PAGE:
1923 Nigerian general election

General elections were held in Nigeria for the first time on 20 September 1923.[1] The Nigerian National Democratic Party (NNDP) won three of the four elected seats in the Legislative Council.

Background edit

Elective democracy had been introduced in Nigeria in May 1919, when the Townships Ordinance gave the right to vote for three members of Lagos Town Council to some men. The first elections to the council were held on 29 March 1920.[2] In 1922 a new constitution (known as the Clifford Constitution after Governor Hugh Clifford) was promulgated, which introduced four elected seats to the Legislative Council, three for Lagos and one for Calabar.

Electoral system edit

The 1922 Nigeria (Legislative Council) Order in Council provided for a 46-member Legislative Council, of which 23 were ex-officio officials, four were nominated officials, up to 15 were appointed unofficial members and four were elected.[3] The 23 ex officio officials included the Governor, the Chief Secretary and their deputy, the Lieutenant Governors and secretaries of the Northern and Southern Provinces, the Attorney General, the Commandant of the Nigerian Regiment, the Director of Medical Services, the Treasurer, the Director of Marine, the Comptroller of Customs, the Secretary of Native Affairs, together with ten senior residents.[4]

The franchise was restricted to men aged 21 or over who were British subjects or a native of Nigeria who had lived in their municipal area for the 12 months prior to the election, and who earned at least £100 in the previous calendar year. The right to vote was withheld from those who had been convicted of a crime and sentenced to death, hard labour or prison for more than a year, or were of "unsound mind".[5] Only around 4,000 people registered to vote in Lagos out of a population of 99,000, whilst just 453 registered in Calabar.[6]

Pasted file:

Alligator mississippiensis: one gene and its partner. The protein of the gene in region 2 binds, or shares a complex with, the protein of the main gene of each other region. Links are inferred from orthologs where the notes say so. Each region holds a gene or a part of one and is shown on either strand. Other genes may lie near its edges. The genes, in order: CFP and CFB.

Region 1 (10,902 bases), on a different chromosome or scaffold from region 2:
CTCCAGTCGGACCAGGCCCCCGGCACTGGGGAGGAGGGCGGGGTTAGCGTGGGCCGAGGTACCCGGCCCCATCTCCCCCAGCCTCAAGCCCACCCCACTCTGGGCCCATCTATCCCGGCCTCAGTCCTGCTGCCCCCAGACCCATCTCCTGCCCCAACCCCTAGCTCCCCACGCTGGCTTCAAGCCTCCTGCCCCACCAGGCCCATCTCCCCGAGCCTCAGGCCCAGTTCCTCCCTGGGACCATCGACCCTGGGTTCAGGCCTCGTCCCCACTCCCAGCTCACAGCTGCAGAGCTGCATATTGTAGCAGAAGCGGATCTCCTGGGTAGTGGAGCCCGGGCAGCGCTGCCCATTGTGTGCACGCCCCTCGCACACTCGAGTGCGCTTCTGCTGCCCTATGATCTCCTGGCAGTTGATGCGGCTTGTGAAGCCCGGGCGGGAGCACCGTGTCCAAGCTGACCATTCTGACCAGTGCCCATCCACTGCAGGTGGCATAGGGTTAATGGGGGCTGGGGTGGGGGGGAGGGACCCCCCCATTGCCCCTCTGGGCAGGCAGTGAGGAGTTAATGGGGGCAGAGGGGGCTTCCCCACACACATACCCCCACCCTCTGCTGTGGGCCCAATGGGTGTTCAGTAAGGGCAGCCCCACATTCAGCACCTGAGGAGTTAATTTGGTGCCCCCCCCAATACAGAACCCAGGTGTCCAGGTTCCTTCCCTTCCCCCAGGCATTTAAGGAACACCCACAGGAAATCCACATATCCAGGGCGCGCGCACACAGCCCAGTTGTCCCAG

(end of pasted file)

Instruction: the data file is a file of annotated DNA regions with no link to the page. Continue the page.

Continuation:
All eligible voters could also run as candidates unless they had an undischarged bankruptcy, had received charitable relief in the previous five years or were a public servant.[7] Candidates were required to obtain the nomination of at least three registered voters and pay a £10 deposit.[5] Electoral regulations were passed on 1 June 1923, setting out details of how the elections would be carried out, including the creation of an electoral register.[8] The term of the council was five years.[9]

Campaign edit

Ten candidates contested the three Lagos seats, whilst four candidates ran for the single seat in Calabar.[10]

Results edit

Nigerian National Democratic Party3,88277.503
People's Union2234.450
Source: Tamuno

By constituency edit

Calabar (one member)
Kwamina Ata-AmonuIndependent7033.98
A. ArchibongIndependent6933.50
C. W. ClintonIndependent5124.76
Essien Essien OfiongIndependent167.77
Source: Tamuno
Lagos (three members)
Egerton ShyngleNigerian National Democratic Party1,30327.13
Eric MooreNigerian National Democratic Party1,29827.02
Crispin Adeniyi-JonesNigerian National Democratic Party1,28126.67
Adeyemo AlakijaIndependent2715.64
Frederick MulfordIndependent2294.77
Orisadipe ObasaPeople's Union2234.64
George Debayo AgbebiIndependent1272.64
A.M. HarveyIndependent470.98
Candido da RochaIndependent170.35
M.N.B. WilsonIndependent70.15
Source: Tamuno

List of members edit

Governor Clifford appointed 13 unofficial members to the Legislative Council, of which seven were Europeans and six Africans.[9] The seven Europeans represented commercial interests, with three representing the banking, mining and shipping sectors, and four representing commercial interests of Calabar, Kano, Lagos and Port Harcourt.[11] The six Africans represented African Traders, the Colony of Lagos, Oyo Province, Rivers district, the Egba and the Ibo.[12] The nominated officials were the General Manager of Nigerian Railways, the Director of Public Works and the Postmaster-General.[4]

Constituency Member
Elected members
Calabar Kwamina Ata-Amonu
Lagos Egerton Shyngle
Eric Moore
Crispin Adeniyi-Jones
Nominated African members
African Traders S.C. Obianwu
Colony Kitoye Ajasa
Egba S.H. Pearse
Ibo I.O. Mba
Oyo Province E.H. Oke
Rivers district M. Pepple-Jaja
Nominated commercial members
Banking L.M. Herepath (Barclays)
Mining A.L. Butler
Shipping L.A. Archer
Calabar G. Graham Paul
Kano J.W. Speer
Lagos J.T. Wagstaffe
Port Harcourt J.B. Jones
Source: Wheare

Aftermath edit

The new Legislative Council was inaugurated on 31 October.[1] In 1926 a by-election was held in the Lagos seat following Egerton Shyngle's death, and was won by John Caulcrick of the NNDP. In 1927 two of the commercial members were replaced; R F Irving became the member for Lagos on 1 February and H S Feggetter of Elder Dempster Lines became the shipping representative on 4 April.[13]

References edit

  1. ^ a b Nigeria: Report for 1923 Colonial Reports
  2. ^ Tekena N Tamuno (1966) Nigeria and Elective Representation 1923−1947, Heinemann, pp18−20
  3. ^ Tamuno, p31
  4. ^ a b Joan Wheare (1949) The Nigerian Legislative Council, Faber & Faber, p52
  5. ^ a b Tamuno, pp33−34
  6. ^ Tamuno, p126
  7. ^ Wheare, pp38−39
  8. ^ Tamuno, p33
  9. ^ a b Wheare, p39
  10. ^ Tamano, pp61−62
  11. ^ Wheare, p81
  12. ^ Wheare, p72
  13. ^ Wheare, p200